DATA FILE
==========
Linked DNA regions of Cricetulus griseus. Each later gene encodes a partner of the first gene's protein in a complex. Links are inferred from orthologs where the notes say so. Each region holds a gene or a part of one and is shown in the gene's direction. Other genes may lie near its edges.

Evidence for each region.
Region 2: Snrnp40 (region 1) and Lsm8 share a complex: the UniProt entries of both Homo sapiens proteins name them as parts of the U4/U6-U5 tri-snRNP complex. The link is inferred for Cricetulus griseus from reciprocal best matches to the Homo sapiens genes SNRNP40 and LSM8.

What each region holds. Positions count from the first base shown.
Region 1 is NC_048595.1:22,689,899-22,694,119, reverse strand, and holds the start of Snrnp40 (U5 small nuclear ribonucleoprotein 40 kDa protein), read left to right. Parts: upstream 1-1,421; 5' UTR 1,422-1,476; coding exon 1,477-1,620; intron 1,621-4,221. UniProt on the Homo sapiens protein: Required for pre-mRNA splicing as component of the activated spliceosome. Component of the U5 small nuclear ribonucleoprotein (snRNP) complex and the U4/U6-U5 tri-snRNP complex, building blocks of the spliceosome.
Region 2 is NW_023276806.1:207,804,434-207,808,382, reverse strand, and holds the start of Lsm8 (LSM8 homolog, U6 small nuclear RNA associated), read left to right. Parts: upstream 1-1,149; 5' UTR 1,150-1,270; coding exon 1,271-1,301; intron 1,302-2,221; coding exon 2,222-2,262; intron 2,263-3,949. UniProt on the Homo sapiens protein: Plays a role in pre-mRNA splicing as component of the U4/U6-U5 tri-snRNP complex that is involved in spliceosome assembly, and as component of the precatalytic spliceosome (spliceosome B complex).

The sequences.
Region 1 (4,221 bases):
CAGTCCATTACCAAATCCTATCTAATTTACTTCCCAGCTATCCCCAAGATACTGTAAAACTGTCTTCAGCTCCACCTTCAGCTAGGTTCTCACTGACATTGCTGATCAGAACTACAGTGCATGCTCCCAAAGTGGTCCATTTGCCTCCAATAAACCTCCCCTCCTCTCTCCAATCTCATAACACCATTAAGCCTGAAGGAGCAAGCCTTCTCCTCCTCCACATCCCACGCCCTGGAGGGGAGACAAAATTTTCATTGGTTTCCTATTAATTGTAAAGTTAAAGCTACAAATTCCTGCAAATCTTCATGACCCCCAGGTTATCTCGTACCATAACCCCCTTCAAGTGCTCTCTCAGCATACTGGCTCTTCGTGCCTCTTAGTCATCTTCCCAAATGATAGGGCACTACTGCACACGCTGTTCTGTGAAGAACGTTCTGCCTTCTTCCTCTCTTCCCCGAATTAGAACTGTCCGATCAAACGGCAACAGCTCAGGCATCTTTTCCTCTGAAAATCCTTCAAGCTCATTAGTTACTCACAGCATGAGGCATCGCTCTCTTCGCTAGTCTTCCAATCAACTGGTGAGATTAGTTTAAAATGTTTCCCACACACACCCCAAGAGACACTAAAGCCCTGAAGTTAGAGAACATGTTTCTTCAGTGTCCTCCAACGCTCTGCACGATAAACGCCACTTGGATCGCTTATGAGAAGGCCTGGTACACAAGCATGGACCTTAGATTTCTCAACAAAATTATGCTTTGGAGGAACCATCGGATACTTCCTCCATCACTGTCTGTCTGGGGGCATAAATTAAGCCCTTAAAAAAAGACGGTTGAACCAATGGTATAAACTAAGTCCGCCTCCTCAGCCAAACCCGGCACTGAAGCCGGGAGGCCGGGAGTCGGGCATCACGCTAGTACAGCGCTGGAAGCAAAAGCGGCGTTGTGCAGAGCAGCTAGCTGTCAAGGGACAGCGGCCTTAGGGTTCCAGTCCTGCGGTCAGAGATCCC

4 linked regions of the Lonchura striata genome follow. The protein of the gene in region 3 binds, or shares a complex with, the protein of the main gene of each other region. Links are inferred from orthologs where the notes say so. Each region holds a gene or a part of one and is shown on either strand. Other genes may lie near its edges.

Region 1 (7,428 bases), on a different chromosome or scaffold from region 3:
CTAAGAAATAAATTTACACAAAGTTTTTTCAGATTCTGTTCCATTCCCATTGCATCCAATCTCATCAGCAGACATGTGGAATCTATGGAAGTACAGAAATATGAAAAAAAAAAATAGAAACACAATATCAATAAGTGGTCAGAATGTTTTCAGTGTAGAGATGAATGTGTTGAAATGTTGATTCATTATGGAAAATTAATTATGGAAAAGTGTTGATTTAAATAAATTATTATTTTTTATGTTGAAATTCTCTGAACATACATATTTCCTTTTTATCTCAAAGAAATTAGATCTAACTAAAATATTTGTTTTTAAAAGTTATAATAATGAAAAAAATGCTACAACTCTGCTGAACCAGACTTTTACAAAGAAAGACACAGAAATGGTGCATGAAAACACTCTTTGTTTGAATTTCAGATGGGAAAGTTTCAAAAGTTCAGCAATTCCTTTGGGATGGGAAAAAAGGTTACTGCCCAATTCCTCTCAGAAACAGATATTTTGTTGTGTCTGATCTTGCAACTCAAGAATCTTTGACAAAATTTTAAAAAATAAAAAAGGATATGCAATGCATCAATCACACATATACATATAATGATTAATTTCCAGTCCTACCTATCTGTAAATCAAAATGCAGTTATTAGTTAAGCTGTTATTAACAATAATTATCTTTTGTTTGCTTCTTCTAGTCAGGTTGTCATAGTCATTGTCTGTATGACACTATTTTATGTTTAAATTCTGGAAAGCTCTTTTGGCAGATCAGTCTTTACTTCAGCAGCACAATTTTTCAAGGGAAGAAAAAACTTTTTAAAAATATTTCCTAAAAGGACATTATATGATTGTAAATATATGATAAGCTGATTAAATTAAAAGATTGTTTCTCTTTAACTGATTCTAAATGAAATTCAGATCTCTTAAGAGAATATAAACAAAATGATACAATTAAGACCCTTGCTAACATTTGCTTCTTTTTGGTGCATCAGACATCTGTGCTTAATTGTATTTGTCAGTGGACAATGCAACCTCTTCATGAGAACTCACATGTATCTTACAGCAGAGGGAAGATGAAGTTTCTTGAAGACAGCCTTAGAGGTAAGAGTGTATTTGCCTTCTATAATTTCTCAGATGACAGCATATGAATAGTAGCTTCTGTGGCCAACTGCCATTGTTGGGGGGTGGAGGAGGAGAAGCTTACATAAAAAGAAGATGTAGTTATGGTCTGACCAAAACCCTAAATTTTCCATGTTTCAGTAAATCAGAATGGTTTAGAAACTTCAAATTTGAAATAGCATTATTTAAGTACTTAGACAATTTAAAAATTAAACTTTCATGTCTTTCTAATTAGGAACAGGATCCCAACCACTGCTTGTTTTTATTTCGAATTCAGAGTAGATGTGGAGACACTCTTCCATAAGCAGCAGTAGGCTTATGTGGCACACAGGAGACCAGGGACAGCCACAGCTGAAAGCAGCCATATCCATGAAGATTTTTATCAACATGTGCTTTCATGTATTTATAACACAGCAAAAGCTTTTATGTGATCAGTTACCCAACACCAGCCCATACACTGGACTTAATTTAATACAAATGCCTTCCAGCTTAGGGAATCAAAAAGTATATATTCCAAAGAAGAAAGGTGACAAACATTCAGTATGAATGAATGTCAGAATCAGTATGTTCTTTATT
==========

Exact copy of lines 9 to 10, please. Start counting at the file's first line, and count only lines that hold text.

CAGTCCATTACCAAATCCTATCTAATTTACTTCCCAGCTATCCCCAAGATACTGTAAAACTGTCTTCAGCTCCACCTTCAGCTAGGTTCTCACTGACATTGCTGATCAGAACTACAGTGCATGCTCCCAAAGTGGTCCATTTGCCTCCAATAAACCTCCCCTCCTCTCTCCAATCTCATAACACCATTAAGCCTGAAGGAGCAAGCCTTCTCCTCCTCCACATCCCACGCCCTGGAGGGGAGACAAAATTTTCATTGGTTTCCTATTAATTGTAAAGTTAAAGCTACAAATTCCTGCAAATCTTCATGACCCCCAGGTTATCTCGTACCATAACCCCCTTCAAGTGCTCTCTCAGCATACTGGCTCTTCGTGCCTCTTAGTCATCTTCCCAAATGATAGGGCACTACTGCACACGCTGTTCTGTGAAGAACGTTCTGCCTTCTTCCTCTCTTCCCCGAATTAGAACTGTCCGATCAAACGGCAACAGCTCAGGCATCTTTTCCTCTGAAAATCCTTCAAGCTCATTAGTTACTCACAGCATGAGGCATCGCTCTCTTCGCTAGTCTTCCAATCAACTGGTGAGATTAGTTTAAAATGTTTCCCACACACACCCCAAGAGACACTAAAGCCCTGAAGTTAGAGAACATGTTTCTTCAGTGTCCTCCAACGCTCTGCACGATAAACGCCACTTGGATCGCTTATGAGAAGGCCTGGTACACAAGCATGGACCTTAGATTTCTCAACAAAATTATGCTTTGGAGGAACCATCGGATACTTCCTCCATCACTGTCTGTCTGGGGGCATAAATTAAGCCCTTAAAAAAAGACGGTTGAACCAATGGTATAAACTAAGTCCGCCTCCTCAGCCAAACCCGGCACTGAAGCCGGGAGGCCGGGAGTCGGGCATCACGCTAGTACAGCGCTGGAAGCAAAAGCGGCGTTGTGCAGAGCAGCTAGCTGTCAAGGGACAGCGGCCTTAGGGTTCCAGTCCTGCGGTCAGAGATCCC

4 linked regions of the Lonchura striata genome follow. The protein of the gene in region 3 binds, or shares a complex with, the protein of the main gene of each other region. Links are inferred from orthologs where the notes say so. Each region holds a gene or a part of one and is shown on either strand. Other genes may lie near its edges.